A group that is often forgotten in the Holocaust narrative, is the Jehovah’s Witnesses. In Germany and the countries they occupied, an estimated 1500 Jehovah’s Witnesses were murdered during the Holocaust. There were about 35,000 Jehovah’s Witnesses in the occupied countries and Germany.
They were persecuted because they adhered to the Bible’s teachings. When the Nazi state demanded that the Witnesses do what the Bible forbids, the Witnesses refused to comply. They chose to “obey God as ruler rather than men. On 24 April 1933, the Nazis began the persecution of Jehovah’s Witnesses by shutting down the Watch Tower Society office in Magdeburg.
Prussia, Germany’s biggest state, imposed a ban on 24 June, explaining that the Bible Students were attracting and harbouring subversive former members of the Communist and Marxist parties. Its decree added that the Bible Students:
“…are obviously involved in agitation against political and religious institutions in word and written form. By declaring both institutions as agencies of Satan, they undermine the very foundation of life in the people’s community. In their numerous publications … they deliberately and maliciously misrepresent Bible accounts for the purpose of ridiculing State and church institutions. One of the characteristics of their struggle is a fanatical manipulation of their followers … It is therefore obvious that the above-mentioned association tends to be in complete opposition to the present state and its cultural and moral structures.”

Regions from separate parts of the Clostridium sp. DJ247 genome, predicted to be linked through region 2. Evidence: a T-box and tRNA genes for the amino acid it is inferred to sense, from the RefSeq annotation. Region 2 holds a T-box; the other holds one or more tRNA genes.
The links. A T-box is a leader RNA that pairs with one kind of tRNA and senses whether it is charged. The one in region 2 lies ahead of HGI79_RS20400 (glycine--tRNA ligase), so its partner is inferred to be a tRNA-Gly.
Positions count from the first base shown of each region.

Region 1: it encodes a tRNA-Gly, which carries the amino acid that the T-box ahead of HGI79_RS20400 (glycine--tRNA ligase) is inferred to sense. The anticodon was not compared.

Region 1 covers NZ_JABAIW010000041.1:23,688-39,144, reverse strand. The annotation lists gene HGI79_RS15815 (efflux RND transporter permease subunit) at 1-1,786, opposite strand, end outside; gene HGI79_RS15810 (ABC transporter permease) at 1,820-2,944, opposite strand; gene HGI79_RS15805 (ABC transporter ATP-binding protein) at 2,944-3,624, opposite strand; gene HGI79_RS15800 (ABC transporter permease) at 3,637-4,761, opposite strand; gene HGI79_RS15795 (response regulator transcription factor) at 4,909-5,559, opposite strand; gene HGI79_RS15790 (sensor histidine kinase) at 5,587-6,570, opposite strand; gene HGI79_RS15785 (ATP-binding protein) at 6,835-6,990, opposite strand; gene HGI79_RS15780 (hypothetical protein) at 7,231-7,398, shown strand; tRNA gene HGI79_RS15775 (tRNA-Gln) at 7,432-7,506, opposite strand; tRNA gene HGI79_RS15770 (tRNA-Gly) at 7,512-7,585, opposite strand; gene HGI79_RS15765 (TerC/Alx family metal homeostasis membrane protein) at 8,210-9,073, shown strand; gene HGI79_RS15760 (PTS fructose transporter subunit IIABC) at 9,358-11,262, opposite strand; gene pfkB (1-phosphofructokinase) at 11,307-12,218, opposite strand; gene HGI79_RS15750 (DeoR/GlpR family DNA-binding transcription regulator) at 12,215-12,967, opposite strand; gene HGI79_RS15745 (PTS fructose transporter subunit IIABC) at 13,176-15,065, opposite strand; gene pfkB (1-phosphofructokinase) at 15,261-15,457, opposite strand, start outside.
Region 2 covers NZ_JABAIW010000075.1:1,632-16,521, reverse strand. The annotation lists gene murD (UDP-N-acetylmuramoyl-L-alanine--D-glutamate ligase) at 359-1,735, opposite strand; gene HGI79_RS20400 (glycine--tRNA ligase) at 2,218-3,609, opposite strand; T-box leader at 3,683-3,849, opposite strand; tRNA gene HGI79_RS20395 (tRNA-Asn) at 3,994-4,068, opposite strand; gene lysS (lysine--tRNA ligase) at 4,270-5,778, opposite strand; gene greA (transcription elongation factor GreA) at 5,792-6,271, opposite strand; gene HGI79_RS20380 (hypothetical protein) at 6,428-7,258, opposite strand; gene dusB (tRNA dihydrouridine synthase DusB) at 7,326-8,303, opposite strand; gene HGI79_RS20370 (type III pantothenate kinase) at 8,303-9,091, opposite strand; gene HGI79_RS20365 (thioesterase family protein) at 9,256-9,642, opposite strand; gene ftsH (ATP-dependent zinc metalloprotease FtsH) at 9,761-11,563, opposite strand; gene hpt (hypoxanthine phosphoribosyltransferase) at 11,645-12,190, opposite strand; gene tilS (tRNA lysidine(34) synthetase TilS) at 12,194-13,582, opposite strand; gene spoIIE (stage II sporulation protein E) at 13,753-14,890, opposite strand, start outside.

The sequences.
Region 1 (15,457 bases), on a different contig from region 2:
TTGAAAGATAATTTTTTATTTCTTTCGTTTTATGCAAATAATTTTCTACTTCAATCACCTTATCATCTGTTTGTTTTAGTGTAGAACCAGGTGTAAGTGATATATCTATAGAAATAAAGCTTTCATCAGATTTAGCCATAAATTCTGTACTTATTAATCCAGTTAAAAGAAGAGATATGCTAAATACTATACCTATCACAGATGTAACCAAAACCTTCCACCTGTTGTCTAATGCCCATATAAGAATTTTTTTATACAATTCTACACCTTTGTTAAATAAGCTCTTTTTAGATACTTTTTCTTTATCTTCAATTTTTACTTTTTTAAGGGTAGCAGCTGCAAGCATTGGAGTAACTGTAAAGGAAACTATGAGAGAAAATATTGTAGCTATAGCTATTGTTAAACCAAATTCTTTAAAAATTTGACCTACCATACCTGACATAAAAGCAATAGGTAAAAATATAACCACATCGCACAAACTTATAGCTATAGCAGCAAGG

Actions against the religious group and its individual members spanned the Nazi years from 1933 to 1945. Unlike Jews, Sinti and Roma (Gypsies), and others persecuted and killed by virtue of their birth, Jehovah’s Witnesses had the opportunity to escape persecution and personal harm by renouncing their religious beliefs. The courage the vast majority displayed in refusing to do so, in the face of torture, maltreatment in concentration camps, and sometimes execution, won them the respect of many contemporaries.
About 400 were beheaded, another 1,000-1,100 were murdered in concentration camps.
I have written about their persecution before, but want to focus today on three individual members of the Jehovah’s Witnesses.
Helene Gotthold, a wife and mother of two children, had been arrested several times. In 1937, she was mistreated so badly during one interrogation that she lost her unborn baby. On 8 December 1944, she was beheaded by a guillotine in Plötzensee Prison, Berlin.
Gerhard Liebold, was only 20 years old when he was beheaded on 6 May 1943, two years after his father had been beheaded in the same prison. He wrote in his farewell letter to his family and fiancée, “Without the power of the Lord, I would not have been able to walk this path.”
Rudolf Auschner, was just 17 years old when he was beheaded on 22 September 1944. In his farewell letter to his mother, he wrote, “Many brothers have walked this path, and so will I.”
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